Let’s All Panic

Welles was young and smart and talented.Six million people listen to a radio broadcast, and a quarter of them run screaming from their houses. Their frenzy and fear infect many other people who have no idea what’s going on. Mass panic! Are the Martians really invading? The streets are crowded with people who all believe it.

Note: It used to be somewhat difficult to find this radio broadcast, but now, thanks to the magic of the internet, just click on this excellent resource.
On the evening of Sunday, October 30, 1938, the Mercury Theatre on the Air, directed by Orson Welles, broadcast their version of a famous book by H.G. Wells, The War of the Worlds. The hour-long radio show was part of a well-known dramatic series that had done other spooky material such as Dracula. It was introduced as an adaptation of the book by Wells, and interrupted by commercials at the 40 minute point. None of the other radio stations on the air had any related news and the broadcast itself was filled with jumps in time that would have been impossible in a real-time transmission.
All evidence to the contrary, people were consumed by panic. Why?
The most basic reason: the broadcast was devilishly well written and performed. I’ve listened to the show several times, and I’m always impressed by the repertory of tricks and illusions that Welles put to such good use. We’ve been stealing from him for a long time, but the fact remains that this is one scary and effective bit of storytelling. And the Mercury Theatre provides some excellent voice-acting work. If you read this radio drama on paper, the writing is great (as I’ll discuss next) but it simply doesn’t have the same fire to it.
This is an excellent adaptation of the novel by Wells. Howard Koch, the writer for the Mercury Theatre team, jettisoned the British setting and the critique of colonialism, and replaced it with a swift comeuppance for American might, glory, and arrogance. Martians land in Grovers Mill, New Jersey, and have soon demolished most of the coast, with reports from announcer after announcer abruptly terminated amid screaming and mayhem. The Martian fighting machines advance on New York, spreading poisonous black smoke, and even destroy the Columbia Broadcasting System building (perhaps the most obvious clue that this was a piece of fiction, as the broadcast continued after that point).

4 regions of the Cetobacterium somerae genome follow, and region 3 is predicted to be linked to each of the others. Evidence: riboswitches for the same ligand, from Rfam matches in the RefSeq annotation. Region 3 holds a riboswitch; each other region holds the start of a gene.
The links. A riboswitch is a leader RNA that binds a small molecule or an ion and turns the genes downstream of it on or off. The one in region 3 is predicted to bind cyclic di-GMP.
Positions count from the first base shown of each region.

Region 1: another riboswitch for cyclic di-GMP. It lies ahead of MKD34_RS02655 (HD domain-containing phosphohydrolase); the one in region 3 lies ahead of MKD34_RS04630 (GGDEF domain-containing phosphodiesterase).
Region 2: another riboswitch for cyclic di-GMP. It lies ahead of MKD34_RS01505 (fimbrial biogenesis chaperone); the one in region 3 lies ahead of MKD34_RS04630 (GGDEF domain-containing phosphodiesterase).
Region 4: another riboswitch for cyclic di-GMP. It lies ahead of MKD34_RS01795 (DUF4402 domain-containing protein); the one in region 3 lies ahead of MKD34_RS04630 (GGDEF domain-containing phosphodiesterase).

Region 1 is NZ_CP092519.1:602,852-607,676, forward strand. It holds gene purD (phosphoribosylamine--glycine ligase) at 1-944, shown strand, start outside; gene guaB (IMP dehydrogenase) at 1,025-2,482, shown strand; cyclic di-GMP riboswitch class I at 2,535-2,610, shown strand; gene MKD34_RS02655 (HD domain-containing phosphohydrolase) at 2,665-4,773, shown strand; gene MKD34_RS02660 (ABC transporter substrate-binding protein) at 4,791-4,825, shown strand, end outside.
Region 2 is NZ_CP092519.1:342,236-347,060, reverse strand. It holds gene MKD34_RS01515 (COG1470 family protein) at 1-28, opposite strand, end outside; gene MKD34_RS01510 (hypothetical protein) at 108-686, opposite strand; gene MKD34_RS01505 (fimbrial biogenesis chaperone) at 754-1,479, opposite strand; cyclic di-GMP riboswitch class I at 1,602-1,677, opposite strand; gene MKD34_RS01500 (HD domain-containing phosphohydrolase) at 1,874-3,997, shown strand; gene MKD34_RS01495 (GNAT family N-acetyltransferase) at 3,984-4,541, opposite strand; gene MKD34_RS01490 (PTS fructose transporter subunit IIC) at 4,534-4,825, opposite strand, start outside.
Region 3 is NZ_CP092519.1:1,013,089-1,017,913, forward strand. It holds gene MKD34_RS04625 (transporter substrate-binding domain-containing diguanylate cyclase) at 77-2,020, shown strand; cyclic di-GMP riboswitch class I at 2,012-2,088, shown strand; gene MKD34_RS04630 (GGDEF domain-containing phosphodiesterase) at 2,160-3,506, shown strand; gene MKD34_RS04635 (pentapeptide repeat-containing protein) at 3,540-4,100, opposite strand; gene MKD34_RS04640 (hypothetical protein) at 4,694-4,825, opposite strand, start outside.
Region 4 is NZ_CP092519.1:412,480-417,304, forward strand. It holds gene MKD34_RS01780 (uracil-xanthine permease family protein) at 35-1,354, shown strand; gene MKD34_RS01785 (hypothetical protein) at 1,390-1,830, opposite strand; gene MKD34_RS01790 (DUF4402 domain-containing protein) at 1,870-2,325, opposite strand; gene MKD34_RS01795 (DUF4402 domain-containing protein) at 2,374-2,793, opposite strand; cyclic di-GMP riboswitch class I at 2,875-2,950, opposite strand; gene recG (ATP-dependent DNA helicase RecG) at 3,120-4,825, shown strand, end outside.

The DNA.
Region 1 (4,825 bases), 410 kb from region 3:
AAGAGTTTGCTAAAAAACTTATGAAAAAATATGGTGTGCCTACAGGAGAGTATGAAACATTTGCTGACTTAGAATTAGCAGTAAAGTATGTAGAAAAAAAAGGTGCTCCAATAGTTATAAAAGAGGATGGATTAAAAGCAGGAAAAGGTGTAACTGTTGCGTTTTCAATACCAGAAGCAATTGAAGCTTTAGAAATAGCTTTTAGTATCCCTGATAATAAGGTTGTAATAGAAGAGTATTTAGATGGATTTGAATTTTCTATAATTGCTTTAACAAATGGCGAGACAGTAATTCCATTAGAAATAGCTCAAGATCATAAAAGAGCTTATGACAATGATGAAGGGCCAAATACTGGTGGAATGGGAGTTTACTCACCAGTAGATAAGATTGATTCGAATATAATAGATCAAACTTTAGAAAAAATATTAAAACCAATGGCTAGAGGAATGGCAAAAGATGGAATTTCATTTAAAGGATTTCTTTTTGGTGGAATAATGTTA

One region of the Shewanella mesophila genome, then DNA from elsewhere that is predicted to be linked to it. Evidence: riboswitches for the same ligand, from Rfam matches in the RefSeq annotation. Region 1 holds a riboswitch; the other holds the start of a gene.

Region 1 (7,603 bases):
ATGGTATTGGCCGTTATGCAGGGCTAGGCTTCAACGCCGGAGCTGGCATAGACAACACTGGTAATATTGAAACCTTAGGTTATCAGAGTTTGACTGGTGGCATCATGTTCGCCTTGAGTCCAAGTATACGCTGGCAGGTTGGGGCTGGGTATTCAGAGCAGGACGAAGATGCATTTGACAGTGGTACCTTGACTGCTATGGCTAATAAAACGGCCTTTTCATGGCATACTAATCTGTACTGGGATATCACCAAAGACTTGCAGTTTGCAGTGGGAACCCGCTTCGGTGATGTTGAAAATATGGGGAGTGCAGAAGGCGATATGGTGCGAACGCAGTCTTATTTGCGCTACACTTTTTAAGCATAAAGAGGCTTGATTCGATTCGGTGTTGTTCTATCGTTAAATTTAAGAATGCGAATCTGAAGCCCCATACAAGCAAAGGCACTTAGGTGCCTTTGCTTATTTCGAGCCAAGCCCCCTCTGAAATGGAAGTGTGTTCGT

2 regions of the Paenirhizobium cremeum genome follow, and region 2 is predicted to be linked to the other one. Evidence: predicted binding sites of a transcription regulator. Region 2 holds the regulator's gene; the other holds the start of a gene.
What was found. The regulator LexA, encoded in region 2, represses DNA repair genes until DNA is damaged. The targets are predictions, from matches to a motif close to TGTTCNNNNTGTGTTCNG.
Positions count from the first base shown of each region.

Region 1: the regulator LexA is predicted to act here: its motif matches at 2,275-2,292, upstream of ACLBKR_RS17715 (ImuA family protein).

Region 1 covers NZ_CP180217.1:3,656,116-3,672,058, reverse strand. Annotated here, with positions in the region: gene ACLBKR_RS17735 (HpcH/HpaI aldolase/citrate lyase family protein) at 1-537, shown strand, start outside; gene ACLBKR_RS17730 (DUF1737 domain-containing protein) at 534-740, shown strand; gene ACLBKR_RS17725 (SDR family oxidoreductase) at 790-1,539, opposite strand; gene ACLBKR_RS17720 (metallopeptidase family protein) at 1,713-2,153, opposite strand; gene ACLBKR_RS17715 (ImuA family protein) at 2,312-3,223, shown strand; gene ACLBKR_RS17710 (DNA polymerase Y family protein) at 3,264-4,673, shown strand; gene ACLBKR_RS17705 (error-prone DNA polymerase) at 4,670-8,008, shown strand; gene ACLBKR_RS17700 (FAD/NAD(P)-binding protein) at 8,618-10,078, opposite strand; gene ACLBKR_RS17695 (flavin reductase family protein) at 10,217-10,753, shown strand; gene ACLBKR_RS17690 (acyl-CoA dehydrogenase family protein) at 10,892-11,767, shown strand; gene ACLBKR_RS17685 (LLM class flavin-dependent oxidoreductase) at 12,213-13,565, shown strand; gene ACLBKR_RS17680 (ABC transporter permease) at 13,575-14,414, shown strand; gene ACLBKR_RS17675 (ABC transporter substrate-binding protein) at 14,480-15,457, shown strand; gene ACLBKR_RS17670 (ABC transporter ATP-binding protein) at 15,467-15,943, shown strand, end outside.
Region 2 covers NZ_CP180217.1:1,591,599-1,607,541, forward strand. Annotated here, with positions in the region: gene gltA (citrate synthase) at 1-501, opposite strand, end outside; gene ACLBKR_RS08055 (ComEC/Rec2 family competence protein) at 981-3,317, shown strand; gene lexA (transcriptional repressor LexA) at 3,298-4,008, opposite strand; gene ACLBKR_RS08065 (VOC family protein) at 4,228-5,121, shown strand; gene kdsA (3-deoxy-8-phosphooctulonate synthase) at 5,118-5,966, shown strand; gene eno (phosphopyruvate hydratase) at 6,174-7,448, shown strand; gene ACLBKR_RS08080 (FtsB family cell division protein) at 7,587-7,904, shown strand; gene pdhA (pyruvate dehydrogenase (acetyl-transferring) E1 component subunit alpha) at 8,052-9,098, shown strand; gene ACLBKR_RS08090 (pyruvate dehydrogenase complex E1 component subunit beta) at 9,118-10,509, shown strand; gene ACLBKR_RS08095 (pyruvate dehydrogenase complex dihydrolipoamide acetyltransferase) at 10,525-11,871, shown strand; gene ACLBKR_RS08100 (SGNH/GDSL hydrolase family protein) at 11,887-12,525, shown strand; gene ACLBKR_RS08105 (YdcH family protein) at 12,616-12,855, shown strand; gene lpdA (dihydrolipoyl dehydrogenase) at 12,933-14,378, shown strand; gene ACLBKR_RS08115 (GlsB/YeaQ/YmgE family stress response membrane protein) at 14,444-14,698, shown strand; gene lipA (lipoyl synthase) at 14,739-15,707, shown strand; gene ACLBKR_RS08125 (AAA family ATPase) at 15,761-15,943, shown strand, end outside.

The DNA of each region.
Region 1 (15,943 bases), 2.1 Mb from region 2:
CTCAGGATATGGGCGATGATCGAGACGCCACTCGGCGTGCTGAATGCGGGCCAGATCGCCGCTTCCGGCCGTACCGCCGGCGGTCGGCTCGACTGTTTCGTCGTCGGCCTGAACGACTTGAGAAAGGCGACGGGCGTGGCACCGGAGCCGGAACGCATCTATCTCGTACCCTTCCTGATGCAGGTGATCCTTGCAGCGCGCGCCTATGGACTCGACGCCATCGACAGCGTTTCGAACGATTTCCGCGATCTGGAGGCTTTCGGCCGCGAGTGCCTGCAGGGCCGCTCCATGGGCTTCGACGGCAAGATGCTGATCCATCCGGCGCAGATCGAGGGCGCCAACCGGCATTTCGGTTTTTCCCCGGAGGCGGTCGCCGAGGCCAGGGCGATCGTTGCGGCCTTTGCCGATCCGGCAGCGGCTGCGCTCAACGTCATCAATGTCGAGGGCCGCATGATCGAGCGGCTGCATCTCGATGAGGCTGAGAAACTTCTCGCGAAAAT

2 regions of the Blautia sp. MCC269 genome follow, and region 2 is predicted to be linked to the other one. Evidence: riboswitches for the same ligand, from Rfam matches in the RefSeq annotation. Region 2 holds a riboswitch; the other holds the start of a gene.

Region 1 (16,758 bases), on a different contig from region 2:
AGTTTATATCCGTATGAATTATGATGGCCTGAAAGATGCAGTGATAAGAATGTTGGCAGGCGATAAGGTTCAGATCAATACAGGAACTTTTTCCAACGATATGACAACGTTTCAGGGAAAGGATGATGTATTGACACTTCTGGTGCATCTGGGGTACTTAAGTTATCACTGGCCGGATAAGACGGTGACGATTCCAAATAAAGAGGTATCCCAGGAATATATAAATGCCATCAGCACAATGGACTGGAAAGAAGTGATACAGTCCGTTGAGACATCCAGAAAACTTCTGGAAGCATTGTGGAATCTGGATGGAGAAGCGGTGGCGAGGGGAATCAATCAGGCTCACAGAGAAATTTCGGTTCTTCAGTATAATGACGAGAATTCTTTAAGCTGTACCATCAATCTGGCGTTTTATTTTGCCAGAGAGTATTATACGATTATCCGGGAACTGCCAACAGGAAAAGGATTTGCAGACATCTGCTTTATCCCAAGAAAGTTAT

The rest of Wells’ book was summarized in the last twenty minutes, with Welles’ voice as the much-wearied astronomer Pierson. He walks through a destroyed country, meets a mad parson, and finds the Martians dead from exposure to terrestrial bacteria. The people who had already panicked were no longer listening, so this part is not of interest in relation to the panic, but it is effective in the smaller context of a radio drama. First-rate writing from beginning to end.
Welles was young and smart and talented.Few events in the history of science fiction can compare to this broadcast. Writers toil away in obscurity for years, just dreaming of having such an effect on an audience. The question still remains, why the panic? Did all of the hysterical people believe in aliens? Probably not. How could people in New Jersey and New York ignore the evidence of their own eyes that said their respective states were not engulfed in poison smoke? Was it just some kind of pre-WWII hysteria? There doesn’t seem to be a satisfactory answer. Even the writer, Howard Koch, in his book The Panic Broadcast, had few helpful insights.
The whole incident might remain one of those bizarre moments of human history, except that maybe not much has changed. We can look back and laugh at those hapless residents of 1938, falling for a story about Martians, but what will 2070 think of us in 2004? A sophisticated set of media tactics has convinced half of Americans that Saddam Hussein was working with Osama bin Ladin. Substitute a different set of political references in the situation, and would we examine them any more closely? True media literacy is never a completed process; listening to this version of The War of the Worlds should always be humbling.
I love Welles’ epilogue, where he calls the broadcast nothing more than “the Mercury Theatre’s own radio version of dressing up in a sheet and jumping out of a bush and saying boo!” No one was killed in the panic, and Welles might have faced more criticism if that had happened. As it was, he would go on to fame in the movies (this is all covered in the early sections of the documentary “The Battle For Citizen Kane” which can be found on the Citizen Kane DVD). As much as later cinematic works would bring Welles fortune or misfortune, he had already created a moment for all of the history books.
This review was originally published a few years ago in slightly different format at Challenging Destiny. At that time, I also reviewed the original book by H.G. Wells, the 1950s movie, and the hilariously bad 1970s musical.

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